In Canada the Harperites reluctantly tried to staunch the bleeding by throwing money at the wound created by the meltdown. The problem with throwing other peoples money is that its difficult to properly estimate amounts. First they estimated a $34 billion deficit this year, today they estimate a $50 billion deficit, about a 47% miss - oops. If this type of reckoning holds true we could be looking at close to a $70 billion deficit. But its only money right? Will that fix the problems? I predict they will have the same success as they had trying to save the auto sector, which is to say - none. Of course the loyal opposition headed by newly crowned prince-in-waiting Mikey Ignatieff and his economist henchman Johnny McCallum screamed that the government was irresponsible running up such a large deficit and that Finance Minister Flaherty should resign for bad guessing. The two opposition characters first criticized the Harperites for too little stimulus and not getting the money out the door fast enough. Its a dirty game.

In the end though, we're all going to pay for this one way or another. Large deficits add to the (check out the CTF debt clock) federal debt and will need to be paid off somehow. Either governments raise taxes or restrain spending. Are either of those serious options for future Canadian governments? Not unless more Libertarians are elected really not likely. The only hope for governments here and everywhere else is to pay off the debt with inflated future dollars. Why not print the money? This guarantees that our future dollars are worth less and the more that is printed the less your money will be worth and the smaller the debt the government will have to repay. Inflation is still under control right now, but some of you will recall just a few short months ago when deflation was a worry. You needn't have worried, the government will defeat deflation by the power of the printing press.

Monday, May 18, 2009

Separation of Church and State Bush-style

Once upon a time I was naive. As a Canadian, jealously, I believed that America was truly the land of the free and home of the brave. America was something to emulate, to aspire to. Slowly, over many years and events, that illusion has been shattered for me. McCarthyism, the Civil Rights movement, Vietnam, the Religious Right, the anti-abortion debate and so many other events have soured my view of America. The past eight tumultuous and long years while "W" was president has brought those views to an all time low. The election of the current President, while hopeful superficially, does not change my opinion when one examines what he stands for. Worse than that, recent revelations about the workings of W's Cabinet (click the title) indicate that for the Bushies, the Iraqi war was religiously motivated. Defense Secretary Rumsfeld's security updates contain biblical exhortations little different for al-Qaeda's intonations that "god is great". Its hard to believe that the First Amendment to the US constitution says: "Congress shall make no law respecting an establishment of religion, or prohibiting the free exercise thereof . . .". Well they may have freedom of religion but freedom FROM religion is a dream.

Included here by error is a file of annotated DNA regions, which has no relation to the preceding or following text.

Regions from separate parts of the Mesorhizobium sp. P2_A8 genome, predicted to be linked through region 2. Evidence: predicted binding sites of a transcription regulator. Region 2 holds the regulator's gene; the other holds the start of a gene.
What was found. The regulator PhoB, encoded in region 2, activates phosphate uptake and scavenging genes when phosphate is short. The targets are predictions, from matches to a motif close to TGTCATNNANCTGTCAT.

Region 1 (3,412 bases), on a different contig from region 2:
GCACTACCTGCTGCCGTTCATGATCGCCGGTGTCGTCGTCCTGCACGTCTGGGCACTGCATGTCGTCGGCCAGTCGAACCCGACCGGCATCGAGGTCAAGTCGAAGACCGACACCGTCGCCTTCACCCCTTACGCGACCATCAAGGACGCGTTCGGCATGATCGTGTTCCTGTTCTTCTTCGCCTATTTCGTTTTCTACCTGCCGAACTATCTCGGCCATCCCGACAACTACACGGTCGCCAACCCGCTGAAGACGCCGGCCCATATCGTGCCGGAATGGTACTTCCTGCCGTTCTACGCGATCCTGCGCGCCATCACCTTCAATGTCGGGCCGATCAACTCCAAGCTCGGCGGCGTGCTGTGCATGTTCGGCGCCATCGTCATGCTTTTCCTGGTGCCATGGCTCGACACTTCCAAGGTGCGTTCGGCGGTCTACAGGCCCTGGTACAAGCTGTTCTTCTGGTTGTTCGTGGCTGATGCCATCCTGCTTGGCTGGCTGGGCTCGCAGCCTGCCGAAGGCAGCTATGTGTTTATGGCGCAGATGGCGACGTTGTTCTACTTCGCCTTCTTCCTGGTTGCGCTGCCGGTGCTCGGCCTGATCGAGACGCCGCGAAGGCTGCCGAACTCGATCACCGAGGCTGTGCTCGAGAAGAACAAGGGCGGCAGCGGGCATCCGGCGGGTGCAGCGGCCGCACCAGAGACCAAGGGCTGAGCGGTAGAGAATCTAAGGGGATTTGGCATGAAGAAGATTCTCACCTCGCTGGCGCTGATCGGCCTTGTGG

Saturday, May 16, 2009

Green Shoots

The Great Recession is over or ending, at least that's what is being said by politicians and prognosticators of all stripes. In the U.S., Obamas' gang has seen "green shoots" the first signs of new growth. The stock market has been in rally mode since the second week of March. Is it really over? Look at it this way, did the business prognosticators and politicians see this worst economic setback in 80 years coming? Not really, most claimed that we were in for a slow down, maybe a mild recession and then back to normal. But normal looks a long way off. The news is only getting less bad (unless you just lost your job). So based on the accuracy of past predictions those green shoots could be weeds and this thing could take years.

Politics is a dirty game

If you have been near a radio or television this week in central Canada it would have been impossible to avoid hearing/seeing stories about alleged shady politicians both here and abroad. The Canadian stories seem very tame compared to the blatant misuse of government money and privilege that has been reported in Britain . Here at home we have the continuing saga of former Prime Minister Brian Mulroney and his relationship with German Businessman (or in the press: sleaze-ball and influence peddler) Karlheinz Schreiber. Its pretty clear that Mulroney received cash payments from Schreiber for jobs undertaken where Mulroney would use his contacts and influence after leaving office. The money was not declared as income initially to avoid the CRA possibly, not really a bad thing, but for a former PM maybe not appropriate. The upshot will be that presiding Judge Oliphant will chastise Mulroney, whose legacy is already dirtied, maybe suggest some new rules for politicians and that will be that. While this was going on the current Conservative government (Mulroney's cronies) seems to have created a diversion that accuses a prominent Liberal, Ruby Dhallah, of mistreating some employees. Not really something that is any bodies business but those involved. This appears to be a smear tactic (by the Conservatives) to divert public attention from Mulroney. Mostly I don't think the large majority of Canadians care about either story, but this is what passes for news here in Canada. Politics is dirty and power corrupts. The Mulroney incident is a lesson to those that think government should be involved in economic matters, any economic matters. Politicians in or out of office can always be trusted to use their power and influence to lie, cheat, steal and do whatever they can get away with just because they can. Its human nature to take advantage of a situation. For that reason alone, government has no business meddling in a free economy. The Dhallah incident is just ridiculous, and no bodies business.